Abstract: Online retailing can lower the environmental impact of shopping under specific circumstances. As a result of the numerous variables involved, most of the studies that have compared the carbon footprints of online and conventional retailing only take a partial view. To make a more holistic assessment, this study develops a framework that accounts for all the relevant environmental factors relating to retail/e-commerce activities. Variables related to consumer shopping behaviour such as basket size, transport mode, trip length and trip frequency are included in the analysis. This framework is used to build a Life Cycle Analysis model. The model is applied to different online retail methods for fast-moving consumer goods in the United Kingdom. We find that, within the “last mile” link to the home, the nature of the consumer's behaviour in terms of travel, choice of e-fulfilment method and basket size are critical factors in determining the environmental sustainability of e-commerce. The nature and routing of van deliveries, the amount and type of packaging used, and the energy efficiency of shop and e-fulfilment centre operations are also identified as significant contributors to climate change potential. The results of this study indicate ways in which e-commerce can be made more environmentally sustainable, encouraging consumers to reduce complementary shopping trips and maximise the number of items per delivery. This study identifies the strengths and weaknesses of a range of e-retail channels and provides a basis for future research on the environmental sustainability of online retailing of fast-moving consumer goods.
Schuh, Sebastian C., Niels Van Quaquebeke, Anja S. Göritz, Katherine Xin, David De Cremer and Rolf van Dick (2016): Mixed feelings, mixed blessing? How ambivalence in organizational identification relates to employees’ regulatory focus and citizenship behaviors., Human Relations, 69 (12): 2224-2249.
Abstract: Recent conceptual work suggests that the sense of identity that employees develop vis-vis their organization goes beyond the traditional notion of organizational identification and can also involve conflicting impulses represented by ambivalent identification. In this study, we seek to advance this perspective on identification by proposing and empirically examining important antecedents and consequences. In line with our hypotheses, an experimental study (N = 199 employees) shows that organizational identification and ambivalent identification interactively influence employees’ willingness to engage in organizational citizenship behavior. The effect of organizational identification on organizational citizenship behavior is significantly reduced when employees experience ambivalent identification. A field study involving employees from a broad spectrum of organizations and industries (N = 564) replicated these findings. Moreover, results show that employees’ promotion and prevention focus form differential relationships with organizational identification and ambivalent identification, providing first evidence for a link between employees’ regulatory focus and the dynamics of identification. Implications for the expanded model of organizational identification and the understanding of ambivalence in organizations are discussed.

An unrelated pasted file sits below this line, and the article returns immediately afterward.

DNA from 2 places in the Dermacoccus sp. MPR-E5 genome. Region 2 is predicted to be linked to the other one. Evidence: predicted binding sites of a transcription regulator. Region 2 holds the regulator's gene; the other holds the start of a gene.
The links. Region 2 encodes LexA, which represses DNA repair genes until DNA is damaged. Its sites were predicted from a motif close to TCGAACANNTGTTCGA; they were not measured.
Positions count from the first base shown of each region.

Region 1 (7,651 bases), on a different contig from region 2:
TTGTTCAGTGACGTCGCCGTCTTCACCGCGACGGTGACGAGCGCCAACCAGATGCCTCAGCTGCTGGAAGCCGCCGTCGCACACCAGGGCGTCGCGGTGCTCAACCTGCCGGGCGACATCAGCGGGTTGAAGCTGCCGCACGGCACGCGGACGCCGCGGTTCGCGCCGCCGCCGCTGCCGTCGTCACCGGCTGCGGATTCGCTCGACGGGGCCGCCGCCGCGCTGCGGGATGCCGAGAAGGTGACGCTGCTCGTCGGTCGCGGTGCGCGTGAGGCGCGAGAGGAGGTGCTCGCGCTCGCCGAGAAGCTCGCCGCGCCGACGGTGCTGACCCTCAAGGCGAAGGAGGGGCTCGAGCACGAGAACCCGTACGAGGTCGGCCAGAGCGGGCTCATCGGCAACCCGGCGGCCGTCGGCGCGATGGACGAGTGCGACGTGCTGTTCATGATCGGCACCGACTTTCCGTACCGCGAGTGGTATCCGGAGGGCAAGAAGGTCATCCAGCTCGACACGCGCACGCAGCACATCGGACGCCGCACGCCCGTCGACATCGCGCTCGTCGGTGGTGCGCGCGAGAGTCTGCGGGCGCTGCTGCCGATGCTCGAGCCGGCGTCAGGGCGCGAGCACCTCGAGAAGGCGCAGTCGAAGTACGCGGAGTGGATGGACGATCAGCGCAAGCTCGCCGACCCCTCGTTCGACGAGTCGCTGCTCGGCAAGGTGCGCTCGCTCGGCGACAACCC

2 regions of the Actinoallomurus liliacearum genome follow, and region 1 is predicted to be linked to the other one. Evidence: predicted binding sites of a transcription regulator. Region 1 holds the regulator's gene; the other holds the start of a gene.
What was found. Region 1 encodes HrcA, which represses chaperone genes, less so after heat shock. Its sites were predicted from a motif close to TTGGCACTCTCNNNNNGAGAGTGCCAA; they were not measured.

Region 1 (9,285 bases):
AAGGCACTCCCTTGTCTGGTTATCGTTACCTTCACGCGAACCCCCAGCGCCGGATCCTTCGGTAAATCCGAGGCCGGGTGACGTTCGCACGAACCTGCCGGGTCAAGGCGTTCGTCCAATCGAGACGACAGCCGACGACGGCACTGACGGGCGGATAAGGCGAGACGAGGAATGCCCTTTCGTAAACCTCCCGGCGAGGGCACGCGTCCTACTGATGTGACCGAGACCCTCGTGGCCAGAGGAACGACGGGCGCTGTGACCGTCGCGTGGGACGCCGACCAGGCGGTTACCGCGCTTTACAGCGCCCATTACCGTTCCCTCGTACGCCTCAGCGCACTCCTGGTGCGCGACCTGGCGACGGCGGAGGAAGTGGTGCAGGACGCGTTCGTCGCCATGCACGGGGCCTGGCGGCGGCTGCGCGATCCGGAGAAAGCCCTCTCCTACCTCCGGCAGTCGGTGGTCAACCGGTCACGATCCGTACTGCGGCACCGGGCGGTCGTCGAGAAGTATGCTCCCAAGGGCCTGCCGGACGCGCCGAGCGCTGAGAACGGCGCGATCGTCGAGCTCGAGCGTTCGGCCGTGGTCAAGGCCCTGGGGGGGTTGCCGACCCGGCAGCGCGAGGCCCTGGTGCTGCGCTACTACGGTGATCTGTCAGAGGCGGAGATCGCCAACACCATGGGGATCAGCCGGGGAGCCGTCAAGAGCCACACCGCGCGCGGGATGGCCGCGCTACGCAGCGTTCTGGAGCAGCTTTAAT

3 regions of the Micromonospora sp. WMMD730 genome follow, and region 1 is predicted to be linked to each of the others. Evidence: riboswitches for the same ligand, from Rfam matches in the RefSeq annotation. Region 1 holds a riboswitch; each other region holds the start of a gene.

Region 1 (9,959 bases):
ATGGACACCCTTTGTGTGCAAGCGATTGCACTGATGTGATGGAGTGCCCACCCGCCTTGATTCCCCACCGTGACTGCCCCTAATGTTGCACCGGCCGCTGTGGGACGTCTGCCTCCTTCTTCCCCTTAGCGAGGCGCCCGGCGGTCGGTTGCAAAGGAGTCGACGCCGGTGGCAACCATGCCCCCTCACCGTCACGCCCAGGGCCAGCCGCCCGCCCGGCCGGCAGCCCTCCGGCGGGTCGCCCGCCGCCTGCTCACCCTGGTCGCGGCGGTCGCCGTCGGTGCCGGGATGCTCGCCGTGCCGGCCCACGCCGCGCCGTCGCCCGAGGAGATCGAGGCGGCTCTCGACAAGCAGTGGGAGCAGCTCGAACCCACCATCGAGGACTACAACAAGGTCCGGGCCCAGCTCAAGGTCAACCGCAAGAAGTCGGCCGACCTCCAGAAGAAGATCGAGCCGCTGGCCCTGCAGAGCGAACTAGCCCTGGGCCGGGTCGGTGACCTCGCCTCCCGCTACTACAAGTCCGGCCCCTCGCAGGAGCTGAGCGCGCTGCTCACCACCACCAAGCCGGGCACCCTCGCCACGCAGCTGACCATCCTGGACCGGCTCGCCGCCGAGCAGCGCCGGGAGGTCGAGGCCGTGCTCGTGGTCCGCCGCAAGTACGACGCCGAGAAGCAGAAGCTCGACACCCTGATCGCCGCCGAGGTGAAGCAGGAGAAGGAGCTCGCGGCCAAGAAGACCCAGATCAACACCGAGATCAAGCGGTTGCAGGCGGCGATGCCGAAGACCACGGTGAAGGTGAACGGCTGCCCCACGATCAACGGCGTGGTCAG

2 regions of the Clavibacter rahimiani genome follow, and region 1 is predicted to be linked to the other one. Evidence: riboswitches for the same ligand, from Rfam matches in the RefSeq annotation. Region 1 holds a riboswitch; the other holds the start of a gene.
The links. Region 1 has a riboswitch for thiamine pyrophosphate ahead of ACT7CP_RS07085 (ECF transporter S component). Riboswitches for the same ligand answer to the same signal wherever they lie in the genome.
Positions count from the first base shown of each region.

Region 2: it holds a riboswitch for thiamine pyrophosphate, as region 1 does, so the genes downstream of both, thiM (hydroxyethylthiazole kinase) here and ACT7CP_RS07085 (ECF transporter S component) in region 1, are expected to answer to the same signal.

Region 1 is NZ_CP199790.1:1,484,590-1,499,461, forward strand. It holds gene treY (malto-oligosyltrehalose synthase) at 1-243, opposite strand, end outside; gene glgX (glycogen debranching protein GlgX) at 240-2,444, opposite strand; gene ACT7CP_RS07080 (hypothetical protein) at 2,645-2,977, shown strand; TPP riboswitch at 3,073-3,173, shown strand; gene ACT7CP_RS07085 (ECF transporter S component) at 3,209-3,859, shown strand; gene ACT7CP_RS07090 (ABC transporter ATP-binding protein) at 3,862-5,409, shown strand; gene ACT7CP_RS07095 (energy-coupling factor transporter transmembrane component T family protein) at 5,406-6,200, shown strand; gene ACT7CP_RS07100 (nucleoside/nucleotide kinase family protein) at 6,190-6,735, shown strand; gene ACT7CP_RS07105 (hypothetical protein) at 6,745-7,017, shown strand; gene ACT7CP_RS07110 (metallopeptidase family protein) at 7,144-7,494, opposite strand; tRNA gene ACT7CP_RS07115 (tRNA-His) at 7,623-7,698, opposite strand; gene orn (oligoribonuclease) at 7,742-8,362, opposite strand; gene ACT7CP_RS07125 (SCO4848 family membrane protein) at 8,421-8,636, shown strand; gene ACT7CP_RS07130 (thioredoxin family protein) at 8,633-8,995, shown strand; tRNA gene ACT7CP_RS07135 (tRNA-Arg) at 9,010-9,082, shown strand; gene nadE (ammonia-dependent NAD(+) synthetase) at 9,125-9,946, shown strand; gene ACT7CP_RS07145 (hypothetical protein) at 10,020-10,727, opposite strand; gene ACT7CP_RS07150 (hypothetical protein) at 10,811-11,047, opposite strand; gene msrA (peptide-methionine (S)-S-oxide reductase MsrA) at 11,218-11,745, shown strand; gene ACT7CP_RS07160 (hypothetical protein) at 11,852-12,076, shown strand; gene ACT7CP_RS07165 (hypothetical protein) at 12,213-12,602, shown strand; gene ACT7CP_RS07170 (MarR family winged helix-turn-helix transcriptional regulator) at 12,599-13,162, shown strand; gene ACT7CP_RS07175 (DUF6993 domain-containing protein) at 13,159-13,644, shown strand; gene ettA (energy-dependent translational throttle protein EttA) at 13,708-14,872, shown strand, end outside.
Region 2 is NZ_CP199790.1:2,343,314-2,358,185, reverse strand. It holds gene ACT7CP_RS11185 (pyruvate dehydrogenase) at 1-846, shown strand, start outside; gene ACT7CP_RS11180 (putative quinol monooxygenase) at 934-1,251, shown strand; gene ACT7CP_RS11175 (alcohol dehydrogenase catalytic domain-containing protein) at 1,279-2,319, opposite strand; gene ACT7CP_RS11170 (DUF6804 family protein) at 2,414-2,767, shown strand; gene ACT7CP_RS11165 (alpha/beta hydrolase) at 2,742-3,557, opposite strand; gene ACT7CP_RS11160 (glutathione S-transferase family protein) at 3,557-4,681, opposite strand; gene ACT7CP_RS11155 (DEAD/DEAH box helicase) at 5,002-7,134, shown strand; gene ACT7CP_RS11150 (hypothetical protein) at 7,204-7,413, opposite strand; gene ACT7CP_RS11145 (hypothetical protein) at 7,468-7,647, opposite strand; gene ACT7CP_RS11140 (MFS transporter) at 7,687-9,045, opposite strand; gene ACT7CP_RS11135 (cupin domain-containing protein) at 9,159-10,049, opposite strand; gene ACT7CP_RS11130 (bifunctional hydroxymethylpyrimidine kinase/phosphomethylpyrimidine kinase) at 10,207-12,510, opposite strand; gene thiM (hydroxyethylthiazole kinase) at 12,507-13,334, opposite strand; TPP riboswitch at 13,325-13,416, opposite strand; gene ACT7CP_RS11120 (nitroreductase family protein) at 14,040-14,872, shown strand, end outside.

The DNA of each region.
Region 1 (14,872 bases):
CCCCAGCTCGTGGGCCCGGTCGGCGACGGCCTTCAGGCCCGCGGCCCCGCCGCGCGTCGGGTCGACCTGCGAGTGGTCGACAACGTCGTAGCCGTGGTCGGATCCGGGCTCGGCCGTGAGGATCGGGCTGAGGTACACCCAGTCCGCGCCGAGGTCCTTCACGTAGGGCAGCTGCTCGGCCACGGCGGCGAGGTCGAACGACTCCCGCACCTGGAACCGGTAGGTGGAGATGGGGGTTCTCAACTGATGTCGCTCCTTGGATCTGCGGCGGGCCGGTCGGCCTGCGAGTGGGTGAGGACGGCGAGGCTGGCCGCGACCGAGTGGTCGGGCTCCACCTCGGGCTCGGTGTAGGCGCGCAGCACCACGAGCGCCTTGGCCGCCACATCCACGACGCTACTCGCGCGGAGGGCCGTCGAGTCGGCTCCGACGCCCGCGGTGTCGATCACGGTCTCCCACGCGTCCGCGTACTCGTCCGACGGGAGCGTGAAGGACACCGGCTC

Ulusoy, Nazan, Christina Mölders, Sebastian Fischer, Hakan Bayur, Serol Deveci, Yücel. Demiral and Wulf Rössler (2016): A Matter of Psychological Safety: Commitment and Mental Health in Turkish Immigrant Employees in Germany, Journal of Cross-Cultural Psychology, 47 (4): 626-645.
Abstract: Immigration entails the risk of feeling disconnected in the receiving society, in both everyday life and the workplace. This may affect the way immigrant employees relate to their job and their workplace. In this article, we investigate the affective commitment of Turkish immigrant employees in Germany (TG) and their subsequent work engagement, mental health, and turnover intention. Specifically, we compared TG (n = 201) to both German employees in Germany (GG; n = 1,406) and Turkish employees in Turkey (TT; n = 362). Our results show that the effect of immigration background on mental health, work engagement, and turnover through affective commitment depends on the level of perceived psychological safety at the workplace, specifically in terms of an open and inclusive work climate. The results suggest that psychological safety is particularly helpful in enhancing immigrant employees’ positive attitudes toward the workplace. Our study provides new insights on the well-being of immigrant employees, specifically TG, and the different needs of diverse workforces. Given our findings, future studies should explore more deeply the positive influences that psychological safety has on minority groups and their workplace attitudes.
Pinçe, Çerağ, Mark Ferguson and L. Beril Toktay (2016): Extracting Maximum Value from Consumer Returns: Allocating between Remarketing and Refurbishing for Warranty Claims, Manufacturing & Service Operations Management, 18 (4): 475-492.